How to Raise Capital for Your Business Using a Self-Directed IRA

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Self-Directed IRARaising capital for your business is always a challenge. The eligibility criteria in the business lending space are stringent, and investors are quite picky too. The lack of funding options may, at times, frustrate you. But there is a way. You can use your investment IRA assets to raise money for your business.

Your self-directed IRA is a viable and potentially wise alternative. The best part is your friends, siblings, and business associates can also invest their IRA money into your business. Along with capital gain, they can enjoy favorable tax treatment.

Funding Your Business from a Self-Directed IRA

A non-self-directed IRA may allow you to invest in stocks, bonds, mutual funds, etc., but not in your business. On the other hand, a self-directed IRA lets you invest in your business.

But the IRS is vigilant. So, take note of these important rules. Otherwise, you could have the IRS pouncing on you, and the consequences could be expensive in terms of penalties and taxes.

  1. Don’t Invest in General Partnership/S Corporations: These legal structures are governed by specific taxation rules.
  2. Respect and Follow the List of Prohibited Transactions: Only your friends, business associates, and siblings can invest in your business with self-directed IRAs. Your parents, spouse, and children cannot.
  3. Don’t Invest if You are a Key Investor in Your Business: If you own more than 50 percent of your business, then it makes you a key investor or a key employee. If that’s the case, you cannot use self-directed IRA funds to invest in your business.

 Setting Up a Self-Directed IRA for Entrepreneurs

If you structure your investment in the ways mentioned below, you will be able to use the money in your IRA to fund your business.

  1. Work with an experienced custodian or administrator to set up a self-directed IRA. Make sure that it adheres to all the necessary requirements.
  2. Initiate and execute a rollover from the existing accounts such as IRA, 403(b) 401(k), or Keogh to the self-directed IRA.
  3. Establish a Limited Liability Company (LLC). This is the legal entity for your business.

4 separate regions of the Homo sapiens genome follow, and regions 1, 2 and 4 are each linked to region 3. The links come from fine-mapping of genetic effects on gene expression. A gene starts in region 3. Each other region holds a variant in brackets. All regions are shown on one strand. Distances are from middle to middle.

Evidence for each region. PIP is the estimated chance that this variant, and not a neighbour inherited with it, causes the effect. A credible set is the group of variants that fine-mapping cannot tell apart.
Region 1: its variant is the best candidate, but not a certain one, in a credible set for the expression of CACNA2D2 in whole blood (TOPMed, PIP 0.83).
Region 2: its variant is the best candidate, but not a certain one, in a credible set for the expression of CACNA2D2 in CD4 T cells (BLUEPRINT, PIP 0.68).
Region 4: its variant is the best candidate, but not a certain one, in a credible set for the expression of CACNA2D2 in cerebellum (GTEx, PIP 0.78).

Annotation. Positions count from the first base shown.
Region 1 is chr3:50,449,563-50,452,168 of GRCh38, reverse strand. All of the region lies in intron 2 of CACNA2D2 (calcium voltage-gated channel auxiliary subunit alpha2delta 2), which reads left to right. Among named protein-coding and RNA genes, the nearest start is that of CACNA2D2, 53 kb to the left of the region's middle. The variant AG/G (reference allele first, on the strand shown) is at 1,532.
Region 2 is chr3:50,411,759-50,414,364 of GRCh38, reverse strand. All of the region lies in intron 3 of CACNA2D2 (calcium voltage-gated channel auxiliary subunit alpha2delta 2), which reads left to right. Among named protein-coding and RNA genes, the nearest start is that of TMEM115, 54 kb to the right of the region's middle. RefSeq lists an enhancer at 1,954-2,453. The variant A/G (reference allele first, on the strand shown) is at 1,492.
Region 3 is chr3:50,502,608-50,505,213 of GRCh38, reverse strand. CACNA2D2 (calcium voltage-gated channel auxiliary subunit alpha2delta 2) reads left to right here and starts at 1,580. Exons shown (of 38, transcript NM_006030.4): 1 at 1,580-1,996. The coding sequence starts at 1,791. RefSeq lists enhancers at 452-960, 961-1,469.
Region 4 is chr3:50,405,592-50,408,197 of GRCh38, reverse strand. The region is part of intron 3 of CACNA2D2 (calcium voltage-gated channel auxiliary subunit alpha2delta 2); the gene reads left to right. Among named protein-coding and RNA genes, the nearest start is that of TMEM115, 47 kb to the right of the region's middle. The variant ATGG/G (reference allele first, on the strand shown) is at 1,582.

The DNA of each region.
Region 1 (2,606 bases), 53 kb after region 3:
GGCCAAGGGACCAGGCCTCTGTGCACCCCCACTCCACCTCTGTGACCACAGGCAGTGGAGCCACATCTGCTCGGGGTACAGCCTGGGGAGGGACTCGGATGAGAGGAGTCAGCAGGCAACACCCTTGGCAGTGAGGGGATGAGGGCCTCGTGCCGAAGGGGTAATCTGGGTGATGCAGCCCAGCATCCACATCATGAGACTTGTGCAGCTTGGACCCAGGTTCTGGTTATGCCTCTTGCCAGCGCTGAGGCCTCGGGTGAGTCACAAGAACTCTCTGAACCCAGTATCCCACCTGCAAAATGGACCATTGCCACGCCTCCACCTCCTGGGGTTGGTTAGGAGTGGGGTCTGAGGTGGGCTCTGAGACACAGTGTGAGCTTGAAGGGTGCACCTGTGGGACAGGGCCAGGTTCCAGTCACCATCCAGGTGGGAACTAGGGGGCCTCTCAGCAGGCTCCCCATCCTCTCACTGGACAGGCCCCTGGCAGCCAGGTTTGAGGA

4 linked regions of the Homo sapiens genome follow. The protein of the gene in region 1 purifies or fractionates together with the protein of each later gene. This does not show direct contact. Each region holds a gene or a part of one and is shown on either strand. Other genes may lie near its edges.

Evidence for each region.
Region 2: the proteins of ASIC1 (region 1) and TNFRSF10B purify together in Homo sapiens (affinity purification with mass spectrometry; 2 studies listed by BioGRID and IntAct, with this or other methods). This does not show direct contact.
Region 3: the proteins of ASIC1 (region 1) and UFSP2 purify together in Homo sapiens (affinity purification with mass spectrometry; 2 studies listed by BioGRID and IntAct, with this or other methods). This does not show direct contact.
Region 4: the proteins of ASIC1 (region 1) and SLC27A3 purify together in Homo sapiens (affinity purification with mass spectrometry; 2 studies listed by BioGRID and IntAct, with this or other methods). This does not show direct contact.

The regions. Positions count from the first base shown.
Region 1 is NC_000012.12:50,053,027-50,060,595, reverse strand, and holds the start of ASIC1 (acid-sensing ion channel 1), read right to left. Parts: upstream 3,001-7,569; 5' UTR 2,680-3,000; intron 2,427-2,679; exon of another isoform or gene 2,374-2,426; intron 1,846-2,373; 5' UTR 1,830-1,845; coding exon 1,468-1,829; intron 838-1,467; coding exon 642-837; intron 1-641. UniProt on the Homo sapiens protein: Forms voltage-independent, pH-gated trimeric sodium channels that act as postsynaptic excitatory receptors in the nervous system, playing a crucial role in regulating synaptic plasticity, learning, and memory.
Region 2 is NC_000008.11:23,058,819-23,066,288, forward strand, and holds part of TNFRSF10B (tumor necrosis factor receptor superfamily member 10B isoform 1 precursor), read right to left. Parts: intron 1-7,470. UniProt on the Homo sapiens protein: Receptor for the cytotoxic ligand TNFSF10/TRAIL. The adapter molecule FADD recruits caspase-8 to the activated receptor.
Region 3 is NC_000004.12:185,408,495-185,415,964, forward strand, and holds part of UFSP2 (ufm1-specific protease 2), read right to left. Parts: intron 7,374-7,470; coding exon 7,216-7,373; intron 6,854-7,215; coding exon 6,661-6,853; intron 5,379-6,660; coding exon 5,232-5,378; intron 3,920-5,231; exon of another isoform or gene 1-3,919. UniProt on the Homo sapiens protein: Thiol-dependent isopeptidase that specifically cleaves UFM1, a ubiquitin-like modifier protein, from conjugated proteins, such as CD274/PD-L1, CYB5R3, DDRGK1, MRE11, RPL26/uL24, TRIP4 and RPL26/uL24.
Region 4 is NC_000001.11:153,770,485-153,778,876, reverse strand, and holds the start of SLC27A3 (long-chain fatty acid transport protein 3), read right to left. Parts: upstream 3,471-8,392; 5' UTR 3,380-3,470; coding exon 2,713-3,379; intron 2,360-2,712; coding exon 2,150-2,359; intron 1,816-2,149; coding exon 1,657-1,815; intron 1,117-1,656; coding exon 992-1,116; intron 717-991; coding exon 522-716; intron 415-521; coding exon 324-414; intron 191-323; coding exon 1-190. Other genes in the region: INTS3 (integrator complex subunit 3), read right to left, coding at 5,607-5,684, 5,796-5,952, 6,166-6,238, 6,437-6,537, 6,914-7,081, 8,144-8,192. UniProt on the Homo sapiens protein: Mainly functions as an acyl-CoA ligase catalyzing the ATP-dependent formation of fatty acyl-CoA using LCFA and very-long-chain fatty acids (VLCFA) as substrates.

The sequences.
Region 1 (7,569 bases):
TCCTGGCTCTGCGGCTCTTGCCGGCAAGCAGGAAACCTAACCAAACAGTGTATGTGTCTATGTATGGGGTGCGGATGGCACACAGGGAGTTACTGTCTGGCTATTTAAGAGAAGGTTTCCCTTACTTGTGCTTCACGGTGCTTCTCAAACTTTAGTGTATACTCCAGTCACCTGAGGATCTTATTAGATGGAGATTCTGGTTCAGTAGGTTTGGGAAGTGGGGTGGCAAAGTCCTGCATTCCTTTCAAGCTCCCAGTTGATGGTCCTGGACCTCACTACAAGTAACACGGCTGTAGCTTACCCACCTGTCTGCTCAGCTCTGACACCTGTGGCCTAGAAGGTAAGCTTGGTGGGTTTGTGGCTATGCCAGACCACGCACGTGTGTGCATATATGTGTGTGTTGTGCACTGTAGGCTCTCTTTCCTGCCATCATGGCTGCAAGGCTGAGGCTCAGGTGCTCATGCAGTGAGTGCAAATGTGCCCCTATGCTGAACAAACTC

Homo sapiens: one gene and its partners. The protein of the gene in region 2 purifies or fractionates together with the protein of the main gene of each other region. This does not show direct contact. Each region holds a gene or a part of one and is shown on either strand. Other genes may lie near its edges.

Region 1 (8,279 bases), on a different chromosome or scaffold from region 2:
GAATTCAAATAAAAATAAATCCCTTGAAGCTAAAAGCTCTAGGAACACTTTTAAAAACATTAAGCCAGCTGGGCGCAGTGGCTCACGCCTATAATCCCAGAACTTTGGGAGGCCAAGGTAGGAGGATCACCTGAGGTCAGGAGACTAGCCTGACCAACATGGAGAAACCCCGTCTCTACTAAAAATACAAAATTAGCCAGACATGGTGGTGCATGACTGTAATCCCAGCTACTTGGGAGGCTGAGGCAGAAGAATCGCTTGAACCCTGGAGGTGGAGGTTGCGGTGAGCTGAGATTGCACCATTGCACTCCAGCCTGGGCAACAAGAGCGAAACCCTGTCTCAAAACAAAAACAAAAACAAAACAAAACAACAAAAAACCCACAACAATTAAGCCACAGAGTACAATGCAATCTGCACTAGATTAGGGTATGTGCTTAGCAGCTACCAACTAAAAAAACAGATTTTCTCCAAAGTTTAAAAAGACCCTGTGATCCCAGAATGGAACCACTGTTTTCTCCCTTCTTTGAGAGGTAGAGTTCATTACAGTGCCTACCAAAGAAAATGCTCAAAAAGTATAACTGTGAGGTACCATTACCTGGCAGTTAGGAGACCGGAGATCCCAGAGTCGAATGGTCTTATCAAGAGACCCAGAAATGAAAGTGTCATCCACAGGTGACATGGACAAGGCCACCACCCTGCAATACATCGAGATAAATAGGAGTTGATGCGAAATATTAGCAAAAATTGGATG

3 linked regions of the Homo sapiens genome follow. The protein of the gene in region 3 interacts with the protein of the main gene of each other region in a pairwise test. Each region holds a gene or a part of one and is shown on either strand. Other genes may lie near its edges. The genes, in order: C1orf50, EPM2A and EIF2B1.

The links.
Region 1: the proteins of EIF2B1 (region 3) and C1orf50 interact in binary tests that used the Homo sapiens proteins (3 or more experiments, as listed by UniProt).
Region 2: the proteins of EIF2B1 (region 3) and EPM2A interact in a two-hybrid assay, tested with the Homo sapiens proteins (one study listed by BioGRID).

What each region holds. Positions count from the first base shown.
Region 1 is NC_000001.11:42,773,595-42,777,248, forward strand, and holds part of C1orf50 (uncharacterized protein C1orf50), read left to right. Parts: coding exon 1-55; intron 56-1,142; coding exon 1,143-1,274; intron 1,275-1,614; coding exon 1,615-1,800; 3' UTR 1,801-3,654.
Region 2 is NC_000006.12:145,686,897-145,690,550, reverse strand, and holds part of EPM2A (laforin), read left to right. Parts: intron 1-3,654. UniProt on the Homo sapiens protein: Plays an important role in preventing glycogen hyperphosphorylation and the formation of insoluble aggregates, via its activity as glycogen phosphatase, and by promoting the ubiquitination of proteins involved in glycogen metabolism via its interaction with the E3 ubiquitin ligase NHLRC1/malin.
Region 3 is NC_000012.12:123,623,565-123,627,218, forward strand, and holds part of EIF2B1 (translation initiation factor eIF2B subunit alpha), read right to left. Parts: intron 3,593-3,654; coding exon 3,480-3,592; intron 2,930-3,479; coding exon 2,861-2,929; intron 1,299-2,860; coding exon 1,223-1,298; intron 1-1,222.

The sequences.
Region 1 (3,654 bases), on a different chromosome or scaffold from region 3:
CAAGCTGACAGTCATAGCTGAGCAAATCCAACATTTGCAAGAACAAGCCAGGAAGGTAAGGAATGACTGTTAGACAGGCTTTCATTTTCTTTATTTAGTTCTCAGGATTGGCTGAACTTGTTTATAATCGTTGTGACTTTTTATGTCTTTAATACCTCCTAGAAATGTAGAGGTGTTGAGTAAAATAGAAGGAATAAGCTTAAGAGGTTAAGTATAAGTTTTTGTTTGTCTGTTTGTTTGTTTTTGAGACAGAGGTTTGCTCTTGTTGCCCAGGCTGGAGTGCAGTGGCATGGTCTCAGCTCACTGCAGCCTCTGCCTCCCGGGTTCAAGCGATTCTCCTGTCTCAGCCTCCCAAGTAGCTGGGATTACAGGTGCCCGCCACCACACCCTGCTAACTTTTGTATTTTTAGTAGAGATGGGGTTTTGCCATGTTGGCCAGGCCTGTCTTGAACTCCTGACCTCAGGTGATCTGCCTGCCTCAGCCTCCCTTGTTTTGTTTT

4. Use the funds in the self-directed IRA to execute the purchase of the membership units in the LLC by the self-directed IRA.

Benefits of a Self-Directed IRA

Here’s why a self-directed IRA to potentially a wise investment idea for your business:

1. It offers tax-advantaged growth.

A self-directed IRA provides tax-free or tax-deferred growth.

2. It gives you more options and control.

With self-directed IRAs, you are not limited to make investments in stocks, mutual funds, and bonds only. You are allowed to go beyond and invest in certain business types, real estate, tax lien certificates, and precious metals.

3. It allows your friends, siblings, and business associates to invest with their IRAs.

But, once again, your spouse, parents, and children cannot invest using their self-directed IRA savings.

Your self-directed IRA can be a huge source of investment to fund your business or start-up. However, make sure that you comply with the prohibited transaction rules.

 

Self-Directed IRAAbout the author: Rick Pendykoski is the owner of Self Directed Retirement Plans LLC, a retirement planning firm based in Goodyear, AZ. He has over three decades of experience working with investments and retirement planning, and over the last 10 years has turned his focus to self-directed accounts and alternative investments. Rick regularly posts helpful tips and articles on his blog at SD Retirement as well as Business.com, SAP, MoneyForLunch, Biggerpocket, SocialMediaToday, and NuWireInvestor. If you need help and guidance with traditional or alternative investments, email him at rick@sdretirementplans.com.

The post How to Raise Capital for Your Business Using a Self-Directed IRA appeared first on Succeed As Your Own Boss.

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